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The Superior Express
Superior, Nebraska
June 2, 2011     The Superior Express
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June 2, 2011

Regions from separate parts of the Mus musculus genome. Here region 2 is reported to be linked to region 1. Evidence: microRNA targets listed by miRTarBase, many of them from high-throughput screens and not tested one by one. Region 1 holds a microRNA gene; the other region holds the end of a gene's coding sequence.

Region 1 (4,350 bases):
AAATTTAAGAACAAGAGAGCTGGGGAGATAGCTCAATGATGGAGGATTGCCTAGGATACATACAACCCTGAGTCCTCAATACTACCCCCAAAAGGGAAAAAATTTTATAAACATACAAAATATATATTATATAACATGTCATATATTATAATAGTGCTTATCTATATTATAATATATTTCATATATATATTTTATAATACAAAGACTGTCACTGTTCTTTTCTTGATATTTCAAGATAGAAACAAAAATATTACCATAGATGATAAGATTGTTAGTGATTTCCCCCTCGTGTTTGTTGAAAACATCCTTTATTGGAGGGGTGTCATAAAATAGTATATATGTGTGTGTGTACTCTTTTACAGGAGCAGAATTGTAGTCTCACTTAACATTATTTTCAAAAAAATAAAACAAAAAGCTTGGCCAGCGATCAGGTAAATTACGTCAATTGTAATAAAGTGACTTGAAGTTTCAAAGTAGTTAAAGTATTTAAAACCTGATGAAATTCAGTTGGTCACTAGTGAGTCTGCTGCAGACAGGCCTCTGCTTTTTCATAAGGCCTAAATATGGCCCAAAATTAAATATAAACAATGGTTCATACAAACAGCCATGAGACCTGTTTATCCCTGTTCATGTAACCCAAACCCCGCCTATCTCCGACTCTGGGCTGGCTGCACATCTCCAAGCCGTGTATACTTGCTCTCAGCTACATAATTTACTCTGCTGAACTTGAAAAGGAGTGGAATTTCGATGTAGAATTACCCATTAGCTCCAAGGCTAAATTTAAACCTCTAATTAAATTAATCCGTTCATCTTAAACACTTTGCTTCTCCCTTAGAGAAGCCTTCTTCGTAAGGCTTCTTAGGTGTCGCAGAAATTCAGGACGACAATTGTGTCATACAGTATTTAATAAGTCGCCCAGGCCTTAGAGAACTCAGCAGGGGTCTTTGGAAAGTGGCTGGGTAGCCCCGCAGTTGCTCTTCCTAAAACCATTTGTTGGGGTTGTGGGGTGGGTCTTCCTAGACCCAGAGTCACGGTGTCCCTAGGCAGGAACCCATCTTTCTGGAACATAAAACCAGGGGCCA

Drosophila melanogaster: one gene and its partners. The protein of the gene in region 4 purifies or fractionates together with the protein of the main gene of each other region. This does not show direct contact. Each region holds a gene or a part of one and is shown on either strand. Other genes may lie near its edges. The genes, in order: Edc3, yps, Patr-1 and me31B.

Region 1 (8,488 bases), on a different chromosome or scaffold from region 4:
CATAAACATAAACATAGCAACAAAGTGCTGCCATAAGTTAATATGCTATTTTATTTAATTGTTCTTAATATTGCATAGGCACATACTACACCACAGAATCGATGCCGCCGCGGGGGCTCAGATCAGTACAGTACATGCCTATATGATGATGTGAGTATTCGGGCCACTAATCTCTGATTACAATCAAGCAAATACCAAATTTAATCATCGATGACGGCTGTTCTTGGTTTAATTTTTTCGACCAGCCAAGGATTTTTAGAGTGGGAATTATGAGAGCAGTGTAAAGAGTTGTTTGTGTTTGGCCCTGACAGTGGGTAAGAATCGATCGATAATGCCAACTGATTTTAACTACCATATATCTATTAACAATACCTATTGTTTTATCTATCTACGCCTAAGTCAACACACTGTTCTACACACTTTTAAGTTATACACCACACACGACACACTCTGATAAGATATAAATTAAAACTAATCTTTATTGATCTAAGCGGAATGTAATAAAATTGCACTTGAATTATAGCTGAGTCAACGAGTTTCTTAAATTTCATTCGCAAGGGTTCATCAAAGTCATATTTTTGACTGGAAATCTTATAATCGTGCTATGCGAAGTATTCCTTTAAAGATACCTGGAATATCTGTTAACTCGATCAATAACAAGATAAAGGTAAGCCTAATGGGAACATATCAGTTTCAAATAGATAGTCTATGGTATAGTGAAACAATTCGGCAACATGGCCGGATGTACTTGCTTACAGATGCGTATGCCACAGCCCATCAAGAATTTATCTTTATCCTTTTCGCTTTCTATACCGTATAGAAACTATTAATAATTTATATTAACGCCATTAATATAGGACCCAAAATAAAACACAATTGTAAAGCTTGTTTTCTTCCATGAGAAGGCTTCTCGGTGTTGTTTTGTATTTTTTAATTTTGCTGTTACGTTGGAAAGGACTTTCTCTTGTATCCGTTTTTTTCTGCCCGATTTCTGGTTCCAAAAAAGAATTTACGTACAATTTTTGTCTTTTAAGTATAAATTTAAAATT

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Midlands Edition 16 Pages Two Sections Plus Supplements Our 112th Year, No. 22 qhe Superior, Express Official Nuckolls County Newspaper Member of Nebraska Press Association and National Newspaper Association I _ R ISSN 0740-0969 2011 Superior Publishing Company, Inc. All&apos;Rights Reserved Superior. Nebraska 68978 Gustnadoes strike this area Monday What a week it has been weather- wise. Though the weather was ideal on Saturday for the annual Victorian Fes- tival and good for most of Sunday, Men'lay was another story. Twice in late May the Republican River has spread beyond its banks and Lovewell Lake had by month's end risen about 7 feet into the flood pool. While the water was receeding, on Tuesday 43 percent of the lake' s flood pool was considered to be filled with water. The high water didn't seem to keep people away from the lake for the big weekend, but it did change their plans. It was difficulL, but not impossible to launch boats and the water had risen above the traditonal shgreline, flood- ing many of popular camping areas. After a windy Memorial Day that featured frequent southerly gusts of 45 to 55 MPH across much of the region, a strong cold front and upper level low pressure system took aim on this area during the evening hours, spawning an expansive line of strong to severe thun- derstorms. The biggest impact from these storms was widespread and dam- aging straight-line winds, with gusts in the60 to 90 mile per hour range. Along the leading edge of this line of storms, there were also several reports of tor- naooes and storm spotters were called out. However the weather service has concluded many of these tornadoes were actually gustnadoes associated with small-scale circulations along the gust front at the leading edge of the storms. Gustnadoes are ibrrned by very. dif: ferent processes than large, violent tor- nadoes such as the one that recently devastated Joplin. The differences be- tween gustnadoes and true tornadoes are not often clear cut, as both involve rotating columns of air. but one of the primary differences is that gustnadoes are not connected to a parent rotating cloud base above. Here is a brief defi- nition of both courtsey of the weather service. A tornado is a violently rotating column of air, usually attached to a cumulonimbus cloud, with circulation reaching the ground. In supercell thun- derstorms, tornadoes are often associ- ated with deep rotation in the updraft area of the storm, often on the south or southwest side of an east or northeast- moving storm. A gustnado is typically small whirl- wind which forms as an eddy in thun- derstorm outflows. They do not con- nect with any cloud-base rotation. Like 'dust devils, some stronger gustnadoes can cause damage. Often, gustnadoes are observed miles out ahead of the parent storm and associated precipita- tion. Despite these "technical" and some- times tnclear differences, strong gustnadoes sometimes do cause dam- age similar to tornadoes, and this was likely the case across parts of the area Monday evening. On Tuesday Chuck Tuttle, acting emergency manager for Nuckolls County, said he had not received re- ports of major damage in Nuckolls County. But such was not the case in neighboring counties. Frank and Bonnie Langer said they heard a noise late Monday ,but didn't realize until they went out Tuesday moming that the wind had destroyed a cattle loafing shed located on the hill above their home. Metal, probably from that shed, was scattered down the road north of their home. They live on the Webber road, at the base of the bluff, about a mile and half south of Superior. On the nearby Hutt Farm, a center pivot irrigation system was overturned. The storm was accompanied by a half- inch or so of rain. * The National Weather Servtce re- ported a 72 mile per hour wind gust was measured on a home weather sta- tion located two miles northeast of Webber. " At Chester part of the roof was torn off the large hoop-house style of grain storagebuilding operated by AGP. The buiding was filled with corn. Monday's extreme weather added to the experience of the those in Nuck- oils County for the weekend as part of a trail ride following the Pony Express Trail. Prices receive 2011 entrepreneur award John and Clara Price were the re- cipient of this year's entrepreneur of the year award presented during the annual Victorian festival in Superior. The award is presented each year by Superior native Gary Crook in honor of his longt|me friend and classmate, Larry McCord. John and Clara are lifelong resi- dents of Superior and graduates of Superior High School. John is a gradu- ated of the University of Nebraska, Lincoln. and of Cincinnati College of Mortuary. Clara earned a degree m horticulture from Nebraska College of Technical Agriculture. Curtis, Neb. They have three children: Samantha (19), Sydney (16) and Benjamin (11). The family is active in the St. Jo- seph Catholic Church. In addition, John is a member of the Knights of Colum- bus, The Superior Chamber of Com- merce, the National and Nebraska Fu- neral Directors Association. the Supe- rior Youth Association. Red Caps, the Library Foundation. Elks. Eagles, Wild Turkey Federation. Pheasants Forever, is owner and operator of Oak Creek Firearms. This year is also serves as president of Superior Economic De- ,elopment. John's primary business focus is the operation of Price Funeral Home. However, in 2000, John and Clara put their talents together and established The Pumpkin Patch which included a commercial garden and petting zoo. The Pumpkin Patch ran successfully for several years, but family demands Increased and Clara accepted and posi- tion with Main Street Floral, so facili- ties used for retailing by the Pumpkin Patch were converted to serve as Crazy Woman' s Lodge. Saturday, during the presentation, Crook said, "It is my honor and privi- lege to present this award annually to an outstanding business owner and member of the Chamber of Commerce. We are recognizing people who have the courage to put it on the line and take a risk to build a business. This is part of what makes American great and where most new jobs are created." For more than a century the statue of a Civil War soldier has stood in Superior's City Park as a memorial to the,men and women who have served in this nation' sarmed forces. In more recent years a project has added memorial bricks around the base of the statue. Area residents paused Monday to honor those who have contributed to the making and preserving of this country as "One nation under God with life and liberty for all." Civil War veterans and their families had a hand in placing the statue; The statue was featured on the festival buttons issued this year by the local Knights of Columbus. Historian tells visitors of WP00s association with city auditorium The Superior City Auditorium was one of many places alive with activity Saturday as part of the 20th annual Victorian Festival Honoring the Lady Vestey. The committee working to renovate the building hosted an open house and speaker at the auditorium. More 200 people took the opportunity to preview the proposed floor plans as well as wew main floor, balcony and jail of the historic building. Many of those present hadn't been in the build- ing for years and the majority had never been above the first floor as the upper floors have been locked and closed to the public in recent years. For Gary Crook, (right), presents the entrepreneur award of the year to John and Clara Price at the Vestey Festival in Superior, Saturday. The award Is a annual presentation given tO an outstanding business owner in honor of Larry McCord, a Iongtime friend and classmate of Crook. some the open house was their first ever opportumty to see inside the build- rag. The committee received many fa- vorable comments regarding preser- vation of the building for future gen- erations. The architects are preparing construction and bid documents with an anticipated completion date of later this month. The guest speaker, Jill Dolberg, reported on a number of Works Progress Administration projects in Nuckolls County, of which the audito- rium was the largest. A new city hall and auditorium had i = I II Weather Lynn Wilton NOAA, Observer Superior Tuesday Morning, May 31. 2011 Temperature High for week .............................. 88 Low for week ................................ 43 Precipitation Total this week .......................... 2.22 Total for May ............................. 7.42 Average for May ........................ 3.52 Agrex silos reach height on Saturday The continuous pour conducted last week at the Agrex elevator located at the east edge Superior was completed Saturday and the cement crew of some 150 men packed up and headed for their job which was reported to be in the Pacific Northwest. There they will construct four silos, all taller than the ones built at Superior. The tallest at 300 feet is more than twice the height of the ones constructed here. Though threatened by lightning and heavy rain. the Superior pour went off without major problems. Progress was slowed during the rain and caused the work that was to have been finished on Friday to continue into Saturday. They had hoped to raise the silos about 15 inches per hour but during the rain the work was slowed to about 11 inches per hour. We understand the crane operator hoisting steel to the top was particu- larly nervous while lightning was snap- ping about above his crane. A lightning strike in downtowh Superior during the pour is blamed for knocking out telephones and credit card machines. long been the dream of many Superior leaders but the proposed project was not universally supported and its out- come was unclear when the voters went to the polls on July 30, 1935, to cast their ballots in a special election called to consider the fate of the project. The area was still trying to recover from the Great Depression and two months ear- lier a 500 year flood had swept down the Republican River Valley. The bond issue carried with a vote of 393 in favor and 161 against. By October the WPA had approved the project, President Roosevelt had signed on as a supporter and the project was awaiting the comptroller's approval before proceeding. It was decided to purchase four lots north of the new post office for $3.500. By spring the city council had be- gun to question the expense of con- structing a brick building. The archi- tect was asked to draw plans for a "monolithic concrete building of the same dimensions. Green Brothers of Hastings won the construction con- tract with a base bid of $64,900. A brickexterior was selected for the build- ing. Site excavation began June9, 1936, and proceeded quickly. By the end of December, the building had been en- closed and a heating system nearly installed. It was decided the first event for the new building would be the President's Ball on Jan. 30. Proceeds from the ball would go to President Roosevelt's favorite charity, the In- fantile Paralysis Fund. Though net yet complete, work had reached the point where the ball could be held. Newspa- per reports indicate the ball was well attended though a winter storm cut attendance. The building was formally accepted by the city on Feb. 26, 1937. The first city council meeting in the new build- ing was held in the second-floor coun- cil chamber the following Monday: The official dedication was delayed (Continued to Page 7A) Markets Superior Grain Market Wednesday, June 1, 2011 Today's Price New Crop Corn .............................. 7.28 6.24 Mile .............................. 6.88 5.98 Wheat ............................ 8.56 8.56 Soybeans ..................... 12.85 12.84 Price 50 National Edition 16 Pages in Two Sections Thursday, June 2, 2011 I Riders retracing PonyExpress Trail More than 30 combination horse trailer and camper rigs rolled into Oak Saturday afternoon in advance of the arrival of a group of riders retracing the Pony Express trail. Before all arrived for the night, the weekend population of the northeastern Nuckolls County town would be more than doubled. Vehicle tags indicated the rigs were from various states including Virginia, California, Missouri, Wyoming, North Carolina, Nevada. Alaska and even Australia. Saturday was their fifth day on the trail and animals and riders were be- coming used to the routine. In addition to the mounts, riders and crew, most of the rigs also contained dogs. The own- ers didn't say but the vigilant dogs have a vital role to play in such excur- sions. The dogs are often the first to notice something is amiss and alert their owners to a potential emergency. Each unit represented a rider with one of more horses or mules, the support crew and the related tack, hay, grain, housing, food and supplies for both people and animals. The ride started near St. Joseph, Me. Riders expect to travel 50 miles, five days each week for the next eight to 10 weeks or at about the speed the calvary rode when white folks settled the plains. But not all riders expect to ridethe entire distance. Some ride on selected days. others only halfa day. A woman from Wyoming who has been partici- pating in such rides since the 1970s said it is her goal to ride the full 50 miles each day. A man from California said he would leave the ride for two weeks to attend m business aud then return for the finish. A 7t-year-old man said he was riding about one day a week. Riders range in age from 15 to 71. 3 The event' is sanctioned by file AERC (American Endurance Ride Conference) which was founded in 1972 as a national governing body tbr long distance riding In addition to promoting the sport of endurance riding, the AERC encourages the use, protection and development of trails, especially those with historic signifi- cance such as the Pony Express Trail. David Nicholson. the ride coordi- nator, s a semi - retired vetermarian from Alaska. A club started in 1976 was an outgrowth of the Great Ameri- can Horse Race which went from New York to California. "I was in-between jobs and part of a trail ride that fell apart in Hannibal, Me. In 1976. during the bicentennial year, a small group of endurance riders set out from St. Joseph in an attempt to ride to Sacramento on the original Pony Express trail. At that time there were no maps of the original route. "We could not find much about specific trail routes. Morn had Sir Ri- chard Burton's book, 'On theRoad to the City of Saints.' With 15 riders we rode as far as we could figure out the trail and then would stop and study until we could move on. "Two years later (1975?), a trail map was published. It was a great help," he said. "In 1979. the British post office sponsored a second endurance ride over the historic Pony Express trail to com- memorate the 100th anniversary of the death of Sir Roland Hill. the mventor of the modern postage stamp. SO we did it again. "However, at times there have been attempts by the Federal government to destroy the mill, especially between Salt Lake and Carlson City. Dessert entry points where plowed and graded. In the 1970s, it was decided one of the best ways to preserve the historic trails was to ride the trails with horses. So for a number of years, we organized five- day endurance rides along the Pony Express trail in Utah and Nevada. The club grew and in 2001. riders wanted to ride once again all the way from St. Joseph to Virginia City. "Most riders join because they want to see the country," Nicholson contin- ued. Endurance riding is a sport. People interested learn about the ride through horse related magazines. To participate in endurance compe- tition a horse must be at least five years old. "There are several 5.000 mile horses on this ride and a 10,000 mile horse or two," Nicholson said. Younger horses in training are con- sidered to be ducks. Some days they are ridden till lunch and other days after lunch, but not all 50 miles. On this ride veterinarians check the health of the horses at least twice a day. The tests including monitoring and recording temperatures. The riders are on fleir own Most of the horses used J\\;3r endur- ance riding have Arabian bloodlies. The Arabian was bred to be a war horse. They are lightly muscles with big circulatory systems - built like marathon runners versus the qmrer horse which is build like a weight lifter. Training makes up for lots. so their are other breeds represented. A major source of the horses for endurance riding are rejects from the Rush Creek Land 'and Cattle Com- pany. The ranch nmnagement doesn't let many go, only ones that aren't cowy (ones without good cow sense). Be- cause the ranch is so large, they host ranch trials, which were a forerunner of the endurance ride. As one travels west. endurance riding become more common. There is more varied terrain and people find endurance riding as a great way to see places. AERC establishes a point system for weigh division. Best conditioned horses earn the most important awards: the first horse across the finish line in condition to goon as determine by a set of criteria which include heart rate recovery time and lameness. The sport is controlled by veterinarians. Points are totally daffy but one of the long term riders said it is more of a personal competition and not a group contest Riders set their own goals and then used the points to measure their ac- complishment. Two Express reporters were present for the Saturday evening trail meeting. At that meeting participants compared notes and made plans for the next day. Before starting out the rider man- (Continued to Page 7A) f l;,mem;y d(:ikg c>r h,:, X p Endurance Ride resled in Cb:.!. ::-,,;, ihe weekend. In general, each dcter represented one or more horses, a <;og, and a support crew which accompanied the group with need supplies including hay, tack, feed and camping equipment. In the foreground are two dogs who joined the group with their master for the nightly report.